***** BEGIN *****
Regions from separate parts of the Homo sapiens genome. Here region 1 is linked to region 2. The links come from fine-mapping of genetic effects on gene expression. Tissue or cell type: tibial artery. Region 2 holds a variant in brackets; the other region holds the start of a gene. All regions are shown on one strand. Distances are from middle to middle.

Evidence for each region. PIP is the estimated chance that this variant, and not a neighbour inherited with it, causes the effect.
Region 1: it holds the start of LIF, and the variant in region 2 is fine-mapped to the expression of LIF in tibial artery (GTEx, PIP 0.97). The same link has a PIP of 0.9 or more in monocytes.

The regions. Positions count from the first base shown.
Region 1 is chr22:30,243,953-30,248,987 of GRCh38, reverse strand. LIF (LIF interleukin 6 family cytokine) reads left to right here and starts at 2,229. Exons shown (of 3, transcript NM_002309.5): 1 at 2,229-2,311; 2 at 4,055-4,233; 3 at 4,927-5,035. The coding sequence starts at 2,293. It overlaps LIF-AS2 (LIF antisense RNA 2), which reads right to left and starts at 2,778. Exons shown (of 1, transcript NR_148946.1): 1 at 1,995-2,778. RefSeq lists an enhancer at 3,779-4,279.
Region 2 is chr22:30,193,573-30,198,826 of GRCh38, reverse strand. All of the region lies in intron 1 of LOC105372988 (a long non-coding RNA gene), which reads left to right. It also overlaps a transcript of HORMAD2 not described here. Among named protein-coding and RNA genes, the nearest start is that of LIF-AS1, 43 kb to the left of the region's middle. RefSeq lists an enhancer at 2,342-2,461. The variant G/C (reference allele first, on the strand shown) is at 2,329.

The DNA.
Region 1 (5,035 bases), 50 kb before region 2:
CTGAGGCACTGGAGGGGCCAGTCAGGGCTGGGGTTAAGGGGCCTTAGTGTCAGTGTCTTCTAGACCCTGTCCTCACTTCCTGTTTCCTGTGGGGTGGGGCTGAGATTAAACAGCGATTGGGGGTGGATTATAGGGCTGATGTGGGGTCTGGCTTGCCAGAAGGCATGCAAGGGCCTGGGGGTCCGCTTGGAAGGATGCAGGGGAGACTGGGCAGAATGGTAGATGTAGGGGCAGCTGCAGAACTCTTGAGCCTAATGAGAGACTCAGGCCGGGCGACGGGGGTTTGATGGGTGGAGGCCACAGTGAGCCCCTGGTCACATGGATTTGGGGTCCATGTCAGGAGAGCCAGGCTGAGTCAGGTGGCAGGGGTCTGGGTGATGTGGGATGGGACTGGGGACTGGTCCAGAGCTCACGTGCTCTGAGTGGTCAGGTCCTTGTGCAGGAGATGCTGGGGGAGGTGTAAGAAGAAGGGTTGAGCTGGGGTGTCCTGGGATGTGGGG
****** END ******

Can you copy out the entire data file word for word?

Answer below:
Regions from separate parts of the Homo sapiens genome. Here region 1 is linked to region 2. The links come from fine-mapping of genetic effects on gene expression. Tissue or cell type: tibial artery. Region 2 holds a variant in brackets; the other region holds the start of a gene. All regions are shown on one strand. Distances are from middle to middle.

Evidence for each region. PIP is the estimated chance that this variant, and not a neighbour inherited with it, causes the effect.
Region 1: it holds the start of LIF, and the variant in region 2 is fine-mapped to the expression of LIF in tibial artery (GTEx, PIP 0.97). The same link has a PIP of 0.9 or more in monocytes.

The regions. Positions count from the first base shown.
Region 1 is chr22:30,243,953-30,248,987 of GRCh38, reverse strand. LIF (LIF interleukin 6 family cytokine) reads left to right here and starts at 2,229. Exons shown (of 3, transcript NM_002309.5): 1 at 2,229-2,311; 2 at 4,055-4,233; 3 at 4,927-5,035. The coding sequence starts at 2,293. It overlaps LIF-AS2 (LIF antisense RNA 2), which reads right to left and starts at 2,778. Exons shown (of 1, transcript NR_148946.1): 1 at 1,995-2,778. RefSeq lists an enhancer at 3,779-4,279.
Region 2 is chr22:30,193,573-30,198,826 of GRCh38, reverse strand. All of the region lies in intron 1 of LOC105372988 (a long non-coding RNA gene), which reads left to right. It also overlaps a transcript of HORMAD2 not described here. Among named protein-coding and RNA genes, the nearest start is that of LIF-AS1, 43 kb to the left of the region's middle. RefSeq lists an enhancer at 2,342-2,461. The variant G/C (reference allele first, on the strand shown) is at 2,329.

The DNA.
Region 1 (5,035 bases), 50 kb before region 2:
CTGAGGCACTGGAGGGGCCAGTCAGGGCTGGGGTTAAGGGGCCTTAGTGTCAGTGTCTTCTAGACCCTGTCCTCACTTCCTGTTTCCTGTGGGGTGGGGCTGAGATTAAACAGCGATTGGGGGTGGATTATAGGGCTGATGTGGGGTCTGGCTTGCCAGAAGGCATGCAAGGGCCTGGGGGTCCGCTTGGAAGGATGCAGGGGAGACTGGGCAGAATGGTAGATGTAGGGGCAGCTGCAGAACTCTTGAGCCTAATGAGAGACTCAGGCCGGGCGACGGGGGTTTGATGGGTGGAGGCCACAGTGAGCCCCTGGTCACATGGATTTGGGGTCCATGTCAGGAGAGCCAGGCTGAGTCAGGTGGCAGGGGTCTGGGTGATGTGGGATGGGACTGGGGACTGGTCCAGAGCTCACGTGCTCTGAGTGGTCAGGTCCTTGTGCAGGAGATGCTGGGGGAGGTGTAAGAAGAAGGGTTGAGCTGGGGTGTCCTGGGATGTGGGG